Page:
The quality of protein reagents is critical to ensuring reproducibility and consistency for research. In this webinar, Deborah Moore-Lai briefly introduces a new protein product line and discusses the approach taken at Abcam to ensure batch-to-batch consistency of these proteins.
This reproducibility is validated through extensive biophysical quality control, including reversed-phase HPLC, intact mass analysis, and thermal ramp stability analysis. Using thermal stability, Abcam is able to further demonstrate batch-to-batch reproducibility using a correlation coefficient, which is generated by comparing thermal stability between individual protein batches. The full biophysical data analysis is provided for users to demonstrate Abcam’s commitment to quality and consistency, and to contribute towards successful research outcomes for its customers.
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DML: We’re starting to look at a variety of intracellular proteins involved in immune responses and transcription factors. The portfolio right now is focused on cytokines and growth factors, but over the next year or two, we are broadening that portfolio to more proteins, such as transcription factors, and other key regulators of the immune system.
DML: An LVO is just something that is not commercially available on the website. Depending on the size that you need, we'll produce that for you. If you need 1 milligram, 3 milligrams, 10 milligrams of protein, all of those would constitute an LVO. We are happy to talk with you and work with you on that, including if you needed a different formulation.
DML: It depends on your research needs and the protein itself. For example, if the protein is intracellular and does not have disulfide bonds or post-translational modifications, a prokaryotic bacterial system will suit your needs. If, on the other hand, your protein is complex and it is secreted, and it has disulfide bonds that you would prefer that the protein is expressed with, then mammalian is likely a better option for you.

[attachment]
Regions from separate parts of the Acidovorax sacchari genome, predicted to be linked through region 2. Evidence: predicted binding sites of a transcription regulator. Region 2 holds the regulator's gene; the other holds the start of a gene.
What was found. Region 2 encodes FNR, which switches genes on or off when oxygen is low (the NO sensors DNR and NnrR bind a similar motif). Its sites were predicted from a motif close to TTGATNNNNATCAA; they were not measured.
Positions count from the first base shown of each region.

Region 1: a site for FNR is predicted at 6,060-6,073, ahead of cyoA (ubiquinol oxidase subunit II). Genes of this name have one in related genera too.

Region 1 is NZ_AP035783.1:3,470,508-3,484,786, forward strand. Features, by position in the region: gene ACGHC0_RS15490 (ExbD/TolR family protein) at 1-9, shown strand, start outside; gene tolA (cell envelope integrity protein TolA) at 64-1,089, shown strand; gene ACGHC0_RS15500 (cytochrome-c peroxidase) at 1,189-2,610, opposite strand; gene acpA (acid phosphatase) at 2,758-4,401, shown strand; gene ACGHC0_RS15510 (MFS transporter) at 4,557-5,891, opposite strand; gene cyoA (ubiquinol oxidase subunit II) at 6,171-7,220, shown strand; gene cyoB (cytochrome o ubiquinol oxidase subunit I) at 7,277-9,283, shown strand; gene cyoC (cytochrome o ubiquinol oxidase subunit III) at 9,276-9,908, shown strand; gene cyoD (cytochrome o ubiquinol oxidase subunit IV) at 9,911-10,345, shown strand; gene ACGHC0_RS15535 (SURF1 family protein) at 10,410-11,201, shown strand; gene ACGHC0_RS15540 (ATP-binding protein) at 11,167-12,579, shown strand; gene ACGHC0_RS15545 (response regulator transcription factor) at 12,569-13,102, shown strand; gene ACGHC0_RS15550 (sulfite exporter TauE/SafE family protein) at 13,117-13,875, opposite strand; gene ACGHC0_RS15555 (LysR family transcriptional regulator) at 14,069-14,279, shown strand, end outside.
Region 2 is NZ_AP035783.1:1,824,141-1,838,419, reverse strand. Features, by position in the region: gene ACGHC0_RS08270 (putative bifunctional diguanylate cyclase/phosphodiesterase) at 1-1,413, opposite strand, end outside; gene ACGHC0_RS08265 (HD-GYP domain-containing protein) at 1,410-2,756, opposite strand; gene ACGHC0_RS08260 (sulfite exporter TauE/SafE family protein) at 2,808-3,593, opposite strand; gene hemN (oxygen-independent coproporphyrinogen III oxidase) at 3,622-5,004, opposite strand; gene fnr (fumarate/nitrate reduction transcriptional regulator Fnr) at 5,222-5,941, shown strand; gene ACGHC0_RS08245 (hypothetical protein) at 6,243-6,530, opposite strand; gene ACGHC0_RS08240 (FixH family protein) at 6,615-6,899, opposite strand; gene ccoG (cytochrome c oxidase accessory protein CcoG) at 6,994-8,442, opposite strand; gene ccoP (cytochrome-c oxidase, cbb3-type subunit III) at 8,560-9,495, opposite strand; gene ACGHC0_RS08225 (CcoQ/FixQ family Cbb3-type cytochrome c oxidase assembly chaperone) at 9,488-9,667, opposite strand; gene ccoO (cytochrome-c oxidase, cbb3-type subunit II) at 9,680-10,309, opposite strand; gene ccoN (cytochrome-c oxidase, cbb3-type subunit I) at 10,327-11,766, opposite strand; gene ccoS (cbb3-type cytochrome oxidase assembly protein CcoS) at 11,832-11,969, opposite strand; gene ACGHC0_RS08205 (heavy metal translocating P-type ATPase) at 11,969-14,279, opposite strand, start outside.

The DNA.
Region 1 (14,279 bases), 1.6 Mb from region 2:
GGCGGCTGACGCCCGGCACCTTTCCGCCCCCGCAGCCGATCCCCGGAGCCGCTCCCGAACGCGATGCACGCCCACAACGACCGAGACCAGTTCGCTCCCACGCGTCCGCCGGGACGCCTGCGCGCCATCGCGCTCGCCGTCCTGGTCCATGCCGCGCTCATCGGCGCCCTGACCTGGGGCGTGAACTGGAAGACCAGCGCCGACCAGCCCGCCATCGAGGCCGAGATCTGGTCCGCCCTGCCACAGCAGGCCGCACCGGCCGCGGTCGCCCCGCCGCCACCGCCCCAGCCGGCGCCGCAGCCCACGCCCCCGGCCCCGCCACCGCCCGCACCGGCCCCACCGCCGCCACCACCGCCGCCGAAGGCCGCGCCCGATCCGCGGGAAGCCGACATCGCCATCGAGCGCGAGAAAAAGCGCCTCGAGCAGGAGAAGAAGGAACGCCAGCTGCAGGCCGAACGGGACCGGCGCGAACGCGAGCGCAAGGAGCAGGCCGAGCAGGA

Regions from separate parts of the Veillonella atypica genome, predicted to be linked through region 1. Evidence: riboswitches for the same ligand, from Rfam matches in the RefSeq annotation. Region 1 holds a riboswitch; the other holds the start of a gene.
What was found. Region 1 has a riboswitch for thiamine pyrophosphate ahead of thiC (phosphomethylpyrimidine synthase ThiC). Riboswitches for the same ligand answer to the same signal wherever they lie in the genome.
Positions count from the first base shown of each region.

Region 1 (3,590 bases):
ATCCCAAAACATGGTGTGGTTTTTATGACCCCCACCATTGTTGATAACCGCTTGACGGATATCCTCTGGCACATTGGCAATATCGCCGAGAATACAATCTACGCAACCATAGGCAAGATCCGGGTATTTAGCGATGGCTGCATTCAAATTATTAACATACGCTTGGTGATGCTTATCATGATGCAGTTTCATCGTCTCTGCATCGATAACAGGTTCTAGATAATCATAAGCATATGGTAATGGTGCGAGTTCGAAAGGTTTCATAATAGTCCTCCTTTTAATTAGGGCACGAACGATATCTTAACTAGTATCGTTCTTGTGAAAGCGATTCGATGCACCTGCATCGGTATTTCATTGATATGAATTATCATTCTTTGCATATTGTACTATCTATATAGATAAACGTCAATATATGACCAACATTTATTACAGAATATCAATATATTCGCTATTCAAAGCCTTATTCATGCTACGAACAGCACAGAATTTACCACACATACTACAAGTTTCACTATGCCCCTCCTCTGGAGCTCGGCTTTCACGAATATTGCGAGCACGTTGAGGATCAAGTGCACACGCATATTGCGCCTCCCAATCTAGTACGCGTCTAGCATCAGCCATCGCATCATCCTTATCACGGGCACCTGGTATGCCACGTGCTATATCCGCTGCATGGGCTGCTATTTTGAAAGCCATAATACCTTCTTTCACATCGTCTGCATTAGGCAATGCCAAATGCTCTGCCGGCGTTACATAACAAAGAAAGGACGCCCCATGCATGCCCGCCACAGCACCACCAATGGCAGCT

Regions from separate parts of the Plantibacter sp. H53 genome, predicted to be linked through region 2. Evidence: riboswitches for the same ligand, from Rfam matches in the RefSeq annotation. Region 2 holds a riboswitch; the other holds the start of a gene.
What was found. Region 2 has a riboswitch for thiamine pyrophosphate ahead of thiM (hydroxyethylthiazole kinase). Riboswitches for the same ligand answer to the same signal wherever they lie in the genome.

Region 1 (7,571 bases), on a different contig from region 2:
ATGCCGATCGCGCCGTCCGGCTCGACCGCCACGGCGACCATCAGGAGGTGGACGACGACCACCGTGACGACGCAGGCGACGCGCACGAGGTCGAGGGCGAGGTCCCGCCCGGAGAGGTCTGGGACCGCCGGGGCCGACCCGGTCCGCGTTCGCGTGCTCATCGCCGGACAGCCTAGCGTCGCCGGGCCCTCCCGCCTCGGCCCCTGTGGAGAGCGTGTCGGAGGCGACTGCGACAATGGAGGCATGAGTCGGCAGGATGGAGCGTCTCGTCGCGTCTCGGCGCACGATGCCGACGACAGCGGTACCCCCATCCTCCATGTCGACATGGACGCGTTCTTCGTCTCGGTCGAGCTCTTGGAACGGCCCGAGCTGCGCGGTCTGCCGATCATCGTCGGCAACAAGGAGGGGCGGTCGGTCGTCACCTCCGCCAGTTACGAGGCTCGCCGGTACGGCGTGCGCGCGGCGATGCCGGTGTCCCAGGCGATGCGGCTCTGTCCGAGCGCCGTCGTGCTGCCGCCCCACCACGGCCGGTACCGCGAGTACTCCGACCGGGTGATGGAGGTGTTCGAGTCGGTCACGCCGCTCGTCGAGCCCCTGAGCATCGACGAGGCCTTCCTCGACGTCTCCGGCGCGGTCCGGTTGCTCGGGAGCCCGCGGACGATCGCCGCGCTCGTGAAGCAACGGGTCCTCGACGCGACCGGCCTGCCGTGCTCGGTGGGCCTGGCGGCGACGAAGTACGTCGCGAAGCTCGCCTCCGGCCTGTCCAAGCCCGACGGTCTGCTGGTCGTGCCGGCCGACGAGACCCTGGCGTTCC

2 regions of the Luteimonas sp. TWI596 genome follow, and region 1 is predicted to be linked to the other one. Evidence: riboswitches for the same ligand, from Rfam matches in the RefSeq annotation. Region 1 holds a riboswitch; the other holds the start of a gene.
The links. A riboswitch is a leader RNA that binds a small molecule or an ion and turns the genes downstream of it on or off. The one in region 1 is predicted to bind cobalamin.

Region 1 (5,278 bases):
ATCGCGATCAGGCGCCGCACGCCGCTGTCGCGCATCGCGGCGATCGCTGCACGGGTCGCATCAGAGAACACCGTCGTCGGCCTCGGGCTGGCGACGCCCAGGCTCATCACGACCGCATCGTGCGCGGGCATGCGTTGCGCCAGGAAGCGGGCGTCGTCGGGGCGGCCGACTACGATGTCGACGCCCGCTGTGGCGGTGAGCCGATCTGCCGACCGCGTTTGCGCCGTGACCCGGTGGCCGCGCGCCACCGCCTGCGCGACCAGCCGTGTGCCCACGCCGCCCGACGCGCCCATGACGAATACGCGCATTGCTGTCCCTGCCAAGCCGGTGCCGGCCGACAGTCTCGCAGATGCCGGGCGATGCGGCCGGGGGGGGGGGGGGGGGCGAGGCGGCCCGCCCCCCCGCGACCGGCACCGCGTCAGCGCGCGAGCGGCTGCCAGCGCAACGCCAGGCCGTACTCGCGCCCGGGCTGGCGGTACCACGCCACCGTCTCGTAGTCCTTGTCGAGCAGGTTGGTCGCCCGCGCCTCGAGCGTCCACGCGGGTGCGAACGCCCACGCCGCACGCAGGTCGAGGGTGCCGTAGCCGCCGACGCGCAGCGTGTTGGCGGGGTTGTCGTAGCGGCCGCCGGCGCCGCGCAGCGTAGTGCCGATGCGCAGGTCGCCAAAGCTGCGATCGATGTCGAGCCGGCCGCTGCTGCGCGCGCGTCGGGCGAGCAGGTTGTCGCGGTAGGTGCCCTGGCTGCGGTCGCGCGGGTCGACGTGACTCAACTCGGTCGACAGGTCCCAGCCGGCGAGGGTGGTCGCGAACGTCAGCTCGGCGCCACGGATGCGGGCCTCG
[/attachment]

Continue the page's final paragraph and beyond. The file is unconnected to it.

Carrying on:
Insects can perform post-translational modifications and folding. The yield from an insect system can be a little bit lower than mammalian but we would try E. coli if the protein meets those requirements, if not, we'll go mammalian and insect in the same trajectory.
DML: My recommendation is don't have endotoxins there in the first place. The lab in Waltham is exclusively mammalian, and so it's very, very clean. The instruments are sanitized weekly with a really deep sodium hydroxide clean to ensure that there's nothing growing in them over the weekend. We do have removal methods if there is endotoxin in the sample, but you take a hit on your protein yield. My recommendation is just to use ultra-pure reagents.
We have very high-quality water in the lab for proper preparation. Often, what you see with endotoxin is it seems to just bind to some proteins irreversibly. So once it's bound, there's nothing you can really do. The best practice is to just be very hygienic, upstream before purification and then during.
DML: What we do is look at the literature and look for the gold standard assay, and then we proceed accordingly. In terms of difficulty, proliferation assays are the most straightforward for the lab to run and that would be ideal. Sometimes it's chemokines, and obviously, we need to do a chemotaxis assay. We find those are some of the hardest and most difficult assays to run.
We see what our competitors are using for whatever that gold standard assay is, and then we proceed accordingly. And we will also often include a calibrator protein just as a positive control to understand if our protein is behaving properly or if it's something about the assay itself, and the setup of the assay that we need to redesign.
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